On April 3, 1996, investigators arrested the Unabomber at his tiny primitive cabin near Lincoln, Montana where they found highly descriptive journals (about 40,000 pages worth) which described Kaczynski’s crimes in detail as well as numerous bomb parts and one completed bomb ready to be mailed to another victim. Many of these items were auctioned off in 2011 garnering about $190,000 for his victims and their family members.

Unabomber Behind Bars

Kaczynski was arraigned in Sacramento (the home of his third and final murder victim) and charged with multiple counts related to his numerous bombing attacks. He rejected an insanity plea but later attempted suicide in his jail cell in early 1998 which resulted in a psychiatric evaluation. Kaczynski was diagnosed with paranoid schizophrenia. As a result, Kaczynski was offered a plea bargain, which allowed him to avoid the death penalty.

On January 22, 1998, Kaczynski pleaded guilty to his crimes and accepted eight life sentences without the possibility of parole. Kaczynski was remanded to a United States Penitentiary Administrative Maximum Facility (ADX) in Florence, Colorado known as the “Alcatraz of the Rockies” where he spends 23 hours a day secluded in his cell.

Ted Kaczynski Youth Photo

Ted Kaczynski in his youth.

The Unabomber 20 Years Later

Kaczynski has spent the past 20 years in prison as an oddly socially connected individual. He struck up friendships with eerily similar fellow ADX prison mates: Oklahoma City bomber Timothy McVeigh and 1993 World Trade Center bomber Ramzi Yousef. Kaczynski also writes letters to thousands of pen pals on the outside. This daily human contact is strikingly different from his life before prison. A former recluse and survivalist who lived alone in the mountains of Montana, Kaczynski has adapted well to his 12-by-7-foot prison cell which is not much smaller than his 12-by-10-foot primitive cabin. Interestingly, Kaczynski’s cabin in its entirety is currently housed in the Newseum in Washington, D.C. on loan from the FBI as part of the “Inside Today’s FBI” exhibition.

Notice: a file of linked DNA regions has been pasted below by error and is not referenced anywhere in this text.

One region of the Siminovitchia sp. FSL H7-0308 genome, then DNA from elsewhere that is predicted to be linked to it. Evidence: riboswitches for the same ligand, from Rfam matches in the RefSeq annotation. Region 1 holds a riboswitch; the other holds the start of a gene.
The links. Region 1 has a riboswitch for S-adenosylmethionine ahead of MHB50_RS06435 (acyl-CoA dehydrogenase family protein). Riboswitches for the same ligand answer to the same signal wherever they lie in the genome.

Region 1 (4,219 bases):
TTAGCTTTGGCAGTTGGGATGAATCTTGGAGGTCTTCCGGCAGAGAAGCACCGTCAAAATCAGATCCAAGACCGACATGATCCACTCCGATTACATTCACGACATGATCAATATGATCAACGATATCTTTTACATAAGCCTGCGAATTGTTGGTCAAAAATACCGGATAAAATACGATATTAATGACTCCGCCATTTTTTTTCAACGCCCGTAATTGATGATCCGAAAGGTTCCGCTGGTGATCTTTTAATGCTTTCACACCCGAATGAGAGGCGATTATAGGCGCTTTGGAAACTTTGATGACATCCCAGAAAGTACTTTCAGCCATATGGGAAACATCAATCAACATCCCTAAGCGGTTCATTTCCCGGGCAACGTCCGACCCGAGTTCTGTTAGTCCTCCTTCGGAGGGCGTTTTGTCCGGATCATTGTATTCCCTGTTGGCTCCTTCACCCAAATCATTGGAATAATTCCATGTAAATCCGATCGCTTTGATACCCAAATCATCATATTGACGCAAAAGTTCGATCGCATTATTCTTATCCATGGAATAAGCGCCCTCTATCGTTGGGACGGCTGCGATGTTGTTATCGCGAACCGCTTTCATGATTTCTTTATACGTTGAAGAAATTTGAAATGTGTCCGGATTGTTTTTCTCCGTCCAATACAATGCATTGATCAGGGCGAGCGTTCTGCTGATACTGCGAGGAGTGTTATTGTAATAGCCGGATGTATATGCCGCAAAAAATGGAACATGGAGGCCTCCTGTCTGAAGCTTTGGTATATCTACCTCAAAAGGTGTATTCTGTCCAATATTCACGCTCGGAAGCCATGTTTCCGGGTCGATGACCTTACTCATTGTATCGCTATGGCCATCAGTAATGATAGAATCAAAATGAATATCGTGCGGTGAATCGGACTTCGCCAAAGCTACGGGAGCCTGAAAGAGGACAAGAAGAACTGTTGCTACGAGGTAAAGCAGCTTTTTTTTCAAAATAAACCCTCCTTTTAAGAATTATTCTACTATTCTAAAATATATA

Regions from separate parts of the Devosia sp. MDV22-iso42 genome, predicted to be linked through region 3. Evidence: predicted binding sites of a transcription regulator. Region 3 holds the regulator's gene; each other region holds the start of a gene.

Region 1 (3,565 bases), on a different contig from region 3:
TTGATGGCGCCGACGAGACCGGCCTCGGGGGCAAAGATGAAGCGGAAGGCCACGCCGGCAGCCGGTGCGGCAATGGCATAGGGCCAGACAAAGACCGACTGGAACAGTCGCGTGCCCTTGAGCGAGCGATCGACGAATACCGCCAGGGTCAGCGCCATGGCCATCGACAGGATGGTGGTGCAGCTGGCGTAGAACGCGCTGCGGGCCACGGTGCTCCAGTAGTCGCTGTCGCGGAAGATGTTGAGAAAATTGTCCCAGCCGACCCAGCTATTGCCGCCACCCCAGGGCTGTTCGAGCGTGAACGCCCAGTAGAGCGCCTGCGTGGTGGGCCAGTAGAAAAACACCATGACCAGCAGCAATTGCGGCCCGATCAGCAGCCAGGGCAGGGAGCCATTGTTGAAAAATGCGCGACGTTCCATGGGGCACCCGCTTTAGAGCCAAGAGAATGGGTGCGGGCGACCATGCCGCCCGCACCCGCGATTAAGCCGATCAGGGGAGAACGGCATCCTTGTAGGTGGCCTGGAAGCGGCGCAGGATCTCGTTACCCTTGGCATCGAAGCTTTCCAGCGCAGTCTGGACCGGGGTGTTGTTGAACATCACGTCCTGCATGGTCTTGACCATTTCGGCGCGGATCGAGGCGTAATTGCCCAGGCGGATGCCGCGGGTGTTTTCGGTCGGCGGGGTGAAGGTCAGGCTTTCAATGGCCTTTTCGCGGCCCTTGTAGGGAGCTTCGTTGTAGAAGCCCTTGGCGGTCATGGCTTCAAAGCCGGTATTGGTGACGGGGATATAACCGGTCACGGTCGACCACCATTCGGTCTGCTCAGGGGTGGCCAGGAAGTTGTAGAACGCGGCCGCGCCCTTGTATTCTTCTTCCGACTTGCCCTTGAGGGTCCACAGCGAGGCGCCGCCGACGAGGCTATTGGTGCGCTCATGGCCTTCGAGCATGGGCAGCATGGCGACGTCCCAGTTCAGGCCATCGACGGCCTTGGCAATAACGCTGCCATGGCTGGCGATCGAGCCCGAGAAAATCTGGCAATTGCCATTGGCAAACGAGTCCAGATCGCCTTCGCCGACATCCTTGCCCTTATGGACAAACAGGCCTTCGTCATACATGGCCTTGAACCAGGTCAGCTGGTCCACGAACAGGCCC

Today, the Harvard-educated National Merit finalist and mathematics prodigy with an IQ of 167 reaches out to media from behind bars regularly. The story of his three-year long participation in a Harvard psychological experiment headed by Henry Murray aimed to discover the limits of psychic deconstruction through weekly encounters with humiliation continues to garner interest. Indeed, some suggest this experiment may have caused life-long damage to young Kaczynski who entered Harvard on scholarship at age 16 and describes this as “the worst experience of his life.” 

Perhaps in his own way, Kaczynski was indicating as such in his 2012 response to the 50th reunion of the class of 1962 Harvard Alumni Association's directory inquiry when he listed his occupation as "prisoner" and his eight life sentences as "awards." Kaczynski remains adamant that he is not mentally ill and he reaches out to followers around the world sharing letters and stories.